Alma-Tadema and Victorian Painting
in the Pérez-Simón Collection
From 25 June to 12 October 2014 (extended closing date)
Carmen in Spanish collections
From 7 October until 9 November 2014
Special Collaborative Exhibition. Free entry
Théo Van Rysselberghe was a keen traveller, and it was during his third sojourn in Morocco, from 4 December 1887 to 5 March 1888, that he painted this view of Meknès. He was accompanying the Belgian jurist and writer Edmond Picard on his official mission to the Sultan Moulay Hassan. His task was to make sketches that would later illustrate Picard's work entitled El Moghreb Al Aksa. Une mission belge au Maroc. The book, now rare and much sought-after, was published in 1889 in Brussels by Larcier, with a frontispiece by Odilon Redon and 27 full-page lithographs in black and white or red by Van Rysselberghe. The artist reveals in them all the magnificence and mystery of that far-away land. Van Rysselberghe, who had begun his career as a realist painter and had later moved to an autochthonous Impressionist style, had just come across Seurat and French neo-Impressionism, thanks to his friend the Belgian poet Emile Verhaeren. They had seen together La Grande-Jatte in Paris in 1886 and visited the Salon des XX in Brussels in February 1887. When he left for Morocco, Van Rysselberghe was still in a state of shock from that discovery.
Initially disconcerted by this new technique which, according to the scientific principles put forth by Chevreul and Rood, juxtaposes touches of pure colours which the eye then synthesises, Van Rysselberghe quickly adopted this revolutionary artistic process, adapting it to his own personality and pictorial requirements. He remained faithful to a realistic vision of things and maintained his intrinsic originality, while at the same time borrowing from Seurat his technical procedure, although he never adopted its hieratic stylisation. He fragmented his brushstroke and varied its size, obtaining a greater sense of light, compared with his former practice, when he mixed the coloured pigments on the palette. Thanks to the many letters he wrote from Morocco, in particular to his friend Verhaeren, we know to what extent the artist was impressed by that country, by its light, its colours and its extremely particular atmosphere. They are all aspects which are reflected in this painting, and which made the artist write: "I would like people to feel it is hot [...]" and also "[...] the weather is wonderful, so beautiful, so mild, that nothing could give you an idea of it. That is the point when I do not dare paint. My colours seem so dirty, heavy, dull. How can I convey the fluidity, the transparency, the pure taste of the air? How can I convey the colours made up of so many different shades, all so pure, so bright [...] And I must say I do try [...] I make notes of colours, and I will develop in Brussels some of the motifs I have sketched, and which would in any case be impossible to paint here in a somewhat definitive manner: the effects disappear quickly, the subject is too beautiful, it stifles the effort put into rendering it [...] I look, I observe, I write [...] I collect notes, I accumulate a thousand things which I fix in my mind and which I will reconstitute later, according to my sketches. This sojourn will remain for me one of the most beautiful memories of my life."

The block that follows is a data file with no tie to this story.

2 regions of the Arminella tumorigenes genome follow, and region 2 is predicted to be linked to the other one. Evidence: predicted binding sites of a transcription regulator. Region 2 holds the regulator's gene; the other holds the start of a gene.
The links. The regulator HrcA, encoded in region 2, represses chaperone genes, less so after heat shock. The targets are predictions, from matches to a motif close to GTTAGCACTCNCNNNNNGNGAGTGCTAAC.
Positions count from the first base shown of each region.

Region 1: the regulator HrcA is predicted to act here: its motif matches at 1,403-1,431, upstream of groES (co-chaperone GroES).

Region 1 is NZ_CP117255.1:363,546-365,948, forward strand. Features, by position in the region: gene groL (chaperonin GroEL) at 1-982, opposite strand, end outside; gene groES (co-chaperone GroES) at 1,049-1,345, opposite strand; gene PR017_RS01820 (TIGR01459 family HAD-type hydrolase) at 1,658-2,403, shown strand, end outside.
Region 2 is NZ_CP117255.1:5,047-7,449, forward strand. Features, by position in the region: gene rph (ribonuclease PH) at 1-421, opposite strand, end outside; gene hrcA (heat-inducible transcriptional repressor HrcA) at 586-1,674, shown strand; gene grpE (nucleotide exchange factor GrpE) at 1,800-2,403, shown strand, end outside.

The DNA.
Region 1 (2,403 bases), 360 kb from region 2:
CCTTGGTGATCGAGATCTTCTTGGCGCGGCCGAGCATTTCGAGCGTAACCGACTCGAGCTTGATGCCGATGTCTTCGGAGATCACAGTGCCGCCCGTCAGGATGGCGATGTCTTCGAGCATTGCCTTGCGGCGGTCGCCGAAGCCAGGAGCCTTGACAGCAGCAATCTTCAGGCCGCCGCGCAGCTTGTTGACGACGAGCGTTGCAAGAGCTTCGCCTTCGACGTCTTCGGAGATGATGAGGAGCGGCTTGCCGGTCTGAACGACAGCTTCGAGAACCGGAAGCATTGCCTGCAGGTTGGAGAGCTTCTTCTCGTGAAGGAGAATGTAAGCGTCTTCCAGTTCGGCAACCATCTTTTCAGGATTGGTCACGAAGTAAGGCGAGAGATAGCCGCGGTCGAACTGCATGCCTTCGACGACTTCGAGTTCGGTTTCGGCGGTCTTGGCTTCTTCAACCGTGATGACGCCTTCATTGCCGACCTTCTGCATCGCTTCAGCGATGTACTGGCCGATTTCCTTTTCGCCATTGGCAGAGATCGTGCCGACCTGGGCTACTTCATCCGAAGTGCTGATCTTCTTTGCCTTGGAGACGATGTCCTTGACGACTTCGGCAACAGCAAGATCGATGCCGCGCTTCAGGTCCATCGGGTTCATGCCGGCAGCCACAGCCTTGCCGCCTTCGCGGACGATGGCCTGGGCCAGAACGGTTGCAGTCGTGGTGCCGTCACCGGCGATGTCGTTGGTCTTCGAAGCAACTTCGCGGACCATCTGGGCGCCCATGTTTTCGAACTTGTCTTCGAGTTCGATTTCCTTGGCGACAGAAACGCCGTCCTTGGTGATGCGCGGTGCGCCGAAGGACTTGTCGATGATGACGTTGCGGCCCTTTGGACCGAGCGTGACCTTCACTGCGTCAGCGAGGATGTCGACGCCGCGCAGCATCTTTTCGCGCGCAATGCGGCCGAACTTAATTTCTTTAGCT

Was this view of Meknès painted from nature or in the studio after his return? We know that the artist took with him on his trip six blank canvases, two or three of which were already "daubed" when he arrived in Meknès. But the place of creation has little importance, only the result matters. In the six works painted in or inspired by Morocco which he exhibited at the Salon des XX in Brussels in 1889, Van Rysselberghe showed his great originality. His light and lively brushstroke is entirely different from the systematic pointillism of Seurat. It is able to convey the special atmosphere, the beauty of the colours, the light playing on the surfaces of the buildings, the rustle of the wind and the clouds crossing the sky.